Jean Zigby, MD
Family Physician, Palliative Care Specialist
President, Canadian Association of Physicians for the Environment
Growing up in a less wealthy community in rural Quebec, the swamps, hills, and forests around our home allowed my brothers and me to avoid many of the dangers of struggling communities that our fellow young boys fell victim to. The dragonflies, snapping turtles, falcons, and berry bushes were good company in the protective woods when the motorcycle gangs were active! My immigrant parents took it for granted that harvesting your own food from farms and gardens was normal and ideal, so we often picked our food in the fields as children. In elementary school, we were blessed to have eco-minded teachers who creatively attempted to explain biological interdependence to groups of rowdy preadolescents.
Decades later, as a palliative care physician in metropolitan Montreal, many of my patients ask why they were struck with terminal cancer when they were previously so health-conscious and have no identifiable risk factors. I answer that many known causes are environmental exposures that they may not control (like air pollution, pesticides, and radon), and that these exposures may have occurred when they were children, fetuses, or even to their parents before they were conceived! After explaining this often enough, I crave a way to make a difference, to prevent people from needing to ask such questions.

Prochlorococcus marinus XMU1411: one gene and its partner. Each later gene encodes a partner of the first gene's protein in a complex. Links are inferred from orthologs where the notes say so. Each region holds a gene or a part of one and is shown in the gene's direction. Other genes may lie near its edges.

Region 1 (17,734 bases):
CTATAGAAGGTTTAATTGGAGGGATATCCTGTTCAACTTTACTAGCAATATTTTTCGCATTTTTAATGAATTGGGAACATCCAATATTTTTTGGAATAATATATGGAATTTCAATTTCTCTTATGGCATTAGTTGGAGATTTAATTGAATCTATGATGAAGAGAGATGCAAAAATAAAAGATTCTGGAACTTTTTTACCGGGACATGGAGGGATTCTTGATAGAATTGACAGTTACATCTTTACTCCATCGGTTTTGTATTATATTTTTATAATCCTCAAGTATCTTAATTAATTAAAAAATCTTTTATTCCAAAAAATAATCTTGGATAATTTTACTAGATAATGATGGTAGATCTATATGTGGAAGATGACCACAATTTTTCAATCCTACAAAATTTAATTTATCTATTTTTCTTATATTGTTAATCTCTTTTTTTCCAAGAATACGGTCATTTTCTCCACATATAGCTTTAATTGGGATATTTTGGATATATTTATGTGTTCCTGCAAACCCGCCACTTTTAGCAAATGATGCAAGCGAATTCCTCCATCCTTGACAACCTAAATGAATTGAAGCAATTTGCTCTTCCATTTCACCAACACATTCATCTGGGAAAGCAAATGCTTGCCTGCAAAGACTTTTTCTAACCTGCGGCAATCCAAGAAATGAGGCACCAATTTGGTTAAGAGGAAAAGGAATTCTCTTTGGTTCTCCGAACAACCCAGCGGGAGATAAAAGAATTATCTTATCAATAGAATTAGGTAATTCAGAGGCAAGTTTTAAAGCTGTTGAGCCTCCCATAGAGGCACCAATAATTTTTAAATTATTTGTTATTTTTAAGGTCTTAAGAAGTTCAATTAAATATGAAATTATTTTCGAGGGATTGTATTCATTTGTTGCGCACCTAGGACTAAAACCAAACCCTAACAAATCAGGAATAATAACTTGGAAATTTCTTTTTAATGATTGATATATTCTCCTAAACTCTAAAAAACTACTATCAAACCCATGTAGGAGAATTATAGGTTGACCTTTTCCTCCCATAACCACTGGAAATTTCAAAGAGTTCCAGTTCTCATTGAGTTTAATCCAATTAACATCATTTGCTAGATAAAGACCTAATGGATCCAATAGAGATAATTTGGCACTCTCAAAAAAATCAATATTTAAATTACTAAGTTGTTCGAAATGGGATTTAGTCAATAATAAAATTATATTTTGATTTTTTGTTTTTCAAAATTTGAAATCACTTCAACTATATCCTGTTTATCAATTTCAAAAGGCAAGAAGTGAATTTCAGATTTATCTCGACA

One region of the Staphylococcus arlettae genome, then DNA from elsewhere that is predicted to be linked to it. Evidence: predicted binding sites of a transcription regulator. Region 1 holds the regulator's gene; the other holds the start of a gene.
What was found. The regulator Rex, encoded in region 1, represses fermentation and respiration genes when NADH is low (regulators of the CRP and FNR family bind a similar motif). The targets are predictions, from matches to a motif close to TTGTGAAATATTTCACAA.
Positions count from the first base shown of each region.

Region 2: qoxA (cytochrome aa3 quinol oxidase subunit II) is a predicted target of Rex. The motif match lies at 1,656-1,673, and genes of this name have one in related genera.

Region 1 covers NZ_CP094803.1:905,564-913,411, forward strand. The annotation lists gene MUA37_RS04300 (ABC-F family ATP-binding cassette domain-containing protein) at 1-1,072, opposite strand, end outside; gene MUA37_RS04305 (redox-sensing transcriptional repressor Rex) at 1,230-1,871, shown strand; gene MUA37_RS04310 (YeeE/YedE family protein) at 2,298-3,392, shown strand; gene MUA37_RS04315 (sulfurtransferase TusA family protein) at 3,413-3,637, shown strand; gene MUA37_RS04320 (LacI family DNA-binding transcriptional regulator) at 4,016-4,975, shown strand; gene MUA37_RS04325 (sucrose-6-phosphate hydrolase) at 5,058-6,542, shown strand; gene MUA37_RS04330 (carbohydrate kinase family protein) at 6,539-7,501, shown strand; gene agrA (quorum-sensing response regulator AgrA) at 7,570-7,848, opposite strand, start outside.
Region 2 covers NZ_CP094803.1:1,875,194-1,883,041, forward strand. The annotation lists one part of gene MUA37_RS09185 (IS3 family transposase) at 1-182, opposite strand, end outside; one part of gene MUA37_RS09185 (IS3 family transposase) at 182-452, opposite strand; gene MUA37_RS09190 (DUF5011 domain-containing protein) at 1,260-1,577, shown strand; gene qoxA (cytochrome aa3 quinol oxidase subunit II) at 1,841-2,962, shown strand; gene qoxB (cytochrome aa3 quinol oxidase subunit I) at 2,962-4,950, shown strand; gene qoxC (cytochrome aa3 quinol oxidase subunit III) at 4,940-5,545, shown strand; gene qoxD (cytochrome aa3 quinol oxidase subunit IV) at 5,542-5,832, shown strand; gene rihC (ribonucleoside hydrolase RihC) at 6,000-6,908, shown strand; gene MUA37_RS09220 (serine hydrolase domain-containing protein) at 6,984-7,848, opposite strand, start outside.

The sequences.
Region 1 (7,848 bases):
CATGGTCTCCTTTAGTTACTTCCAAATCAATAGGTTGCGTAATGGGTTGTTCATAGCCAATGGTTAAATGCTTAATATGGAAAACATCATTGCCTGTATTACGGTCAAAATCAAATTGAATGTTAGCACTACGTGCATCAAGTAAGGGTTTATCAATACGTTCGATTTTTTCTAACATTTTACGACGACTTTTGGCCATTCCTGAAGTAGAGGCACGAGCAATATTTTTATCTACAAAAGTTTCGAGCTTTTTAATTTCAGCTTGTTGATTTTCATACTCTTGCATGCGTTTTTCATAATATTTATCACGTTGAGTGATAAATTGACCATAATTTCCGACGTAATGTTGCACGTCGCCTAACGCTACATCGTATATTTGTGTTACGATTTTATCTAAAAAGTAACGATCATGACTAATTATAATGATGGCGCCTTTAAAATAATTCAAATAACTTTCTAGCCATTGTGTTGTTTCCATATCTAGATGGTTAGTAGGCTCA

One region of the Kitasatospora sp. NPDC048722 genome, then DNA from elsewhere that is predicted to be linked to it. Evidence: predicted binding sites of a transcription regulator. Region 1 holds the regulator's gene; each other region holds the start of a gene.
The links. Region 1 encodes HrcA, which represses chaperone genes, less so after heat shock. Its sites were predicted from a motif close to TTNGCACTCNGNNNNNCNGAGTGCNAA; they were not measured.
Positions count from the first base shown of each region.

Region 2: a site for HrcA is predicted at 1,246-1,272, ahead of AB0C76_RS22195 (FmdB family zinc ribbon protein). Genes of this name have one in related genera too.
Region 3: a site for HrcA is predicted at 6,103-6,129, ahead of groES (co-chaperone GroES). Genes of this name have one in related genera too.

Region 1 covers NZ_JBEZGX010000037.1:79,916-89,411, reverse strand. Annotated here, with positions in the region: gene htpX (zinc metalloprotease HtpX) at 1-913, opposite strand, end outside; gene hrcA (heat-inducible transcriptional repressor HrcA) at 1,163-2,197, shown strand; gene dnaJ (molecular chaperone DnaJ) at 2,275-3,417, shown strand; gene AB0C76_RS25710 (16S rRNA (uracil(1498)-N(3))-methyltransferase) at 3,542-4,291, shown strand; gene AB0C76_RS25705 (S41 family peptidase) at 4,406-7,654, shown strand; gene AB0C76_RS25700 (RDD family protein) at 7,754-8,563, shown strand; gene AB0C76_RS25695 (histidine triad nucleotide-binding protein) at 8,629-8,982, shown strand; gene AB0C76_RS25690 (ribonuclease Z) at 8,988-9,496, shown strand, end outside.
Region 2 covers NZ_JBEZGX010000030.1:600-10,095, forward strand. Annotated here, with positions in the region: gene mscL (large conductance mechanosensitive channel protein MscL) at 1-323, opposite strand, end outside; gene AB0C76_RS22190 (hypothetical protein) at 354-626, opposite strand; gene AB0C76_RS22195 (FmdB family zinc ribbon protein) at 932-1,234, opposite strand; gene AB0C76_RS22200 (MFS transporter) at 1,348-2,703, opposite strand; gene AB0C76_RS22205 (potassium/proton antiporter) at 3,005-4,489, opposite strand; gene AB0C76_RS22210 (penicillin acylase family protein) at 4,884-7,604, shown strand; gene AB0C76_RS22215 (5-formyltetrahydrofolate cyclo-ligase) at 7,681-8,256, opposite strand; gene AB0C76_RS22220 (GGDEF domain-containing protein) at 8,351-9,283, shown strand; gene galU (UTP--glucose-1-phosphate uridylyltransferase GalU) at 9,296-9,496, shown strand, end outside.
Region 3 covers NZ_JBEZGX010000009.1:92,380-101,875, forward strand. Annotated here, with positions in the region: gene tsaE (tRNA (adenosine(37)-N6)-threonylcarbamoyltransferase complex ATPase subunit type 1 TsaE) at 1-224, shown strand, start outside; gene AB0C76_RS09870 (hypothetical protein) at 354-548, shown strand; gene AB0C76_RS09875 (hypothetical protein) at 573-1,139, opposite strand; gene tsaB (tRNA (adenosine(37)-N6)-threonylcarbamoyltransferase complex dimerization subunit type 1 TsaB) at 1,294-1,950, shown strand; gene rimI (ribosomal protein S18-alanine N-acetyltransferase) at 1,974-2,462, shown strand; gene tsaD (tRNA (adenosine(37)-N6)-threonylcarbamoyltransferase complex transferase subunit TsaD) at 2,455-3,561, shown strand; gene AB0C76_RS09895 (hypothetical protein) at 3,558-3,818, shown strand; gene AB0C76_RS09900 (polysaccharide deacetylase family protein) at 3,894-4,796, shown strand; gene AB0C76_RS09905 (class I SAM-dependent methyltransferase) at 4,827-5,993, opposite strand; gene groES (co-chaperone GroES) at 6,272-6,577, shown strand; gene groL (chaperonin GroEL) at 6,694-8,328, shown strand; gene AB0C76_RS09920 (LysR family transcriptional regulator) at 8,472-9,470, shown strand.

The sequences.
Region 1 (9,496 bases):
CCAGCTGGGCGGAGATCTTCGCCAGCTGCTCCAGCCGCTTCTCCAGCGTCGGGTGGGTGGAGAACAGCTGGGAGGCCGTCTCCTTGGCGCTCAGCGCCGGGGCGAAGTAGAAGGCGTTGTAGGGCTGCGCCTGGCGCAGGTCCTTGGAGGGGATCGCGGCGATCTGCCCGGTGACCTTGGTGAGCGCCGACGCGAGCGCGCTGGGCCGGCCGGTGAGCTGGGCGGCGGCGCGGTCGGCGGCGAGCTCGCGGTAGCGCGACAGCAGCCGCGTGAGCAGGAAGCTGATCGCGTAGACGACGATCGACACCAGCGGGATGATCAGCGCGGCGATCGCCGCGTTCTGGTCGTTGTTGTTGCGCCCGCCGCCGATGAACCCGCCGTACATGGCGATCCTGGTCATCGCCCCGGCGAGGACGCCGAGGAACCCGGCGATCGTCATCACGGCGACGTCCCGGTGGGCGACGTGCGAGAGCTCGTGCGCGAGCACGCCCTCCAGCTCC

As president of CAPE, I have had the honour of seeing my efforts and financial contributions rapidly and efficiently transformed into campaigns to directly reduce the risk to citizens of many toxins at their source.
And I have never been happier to give.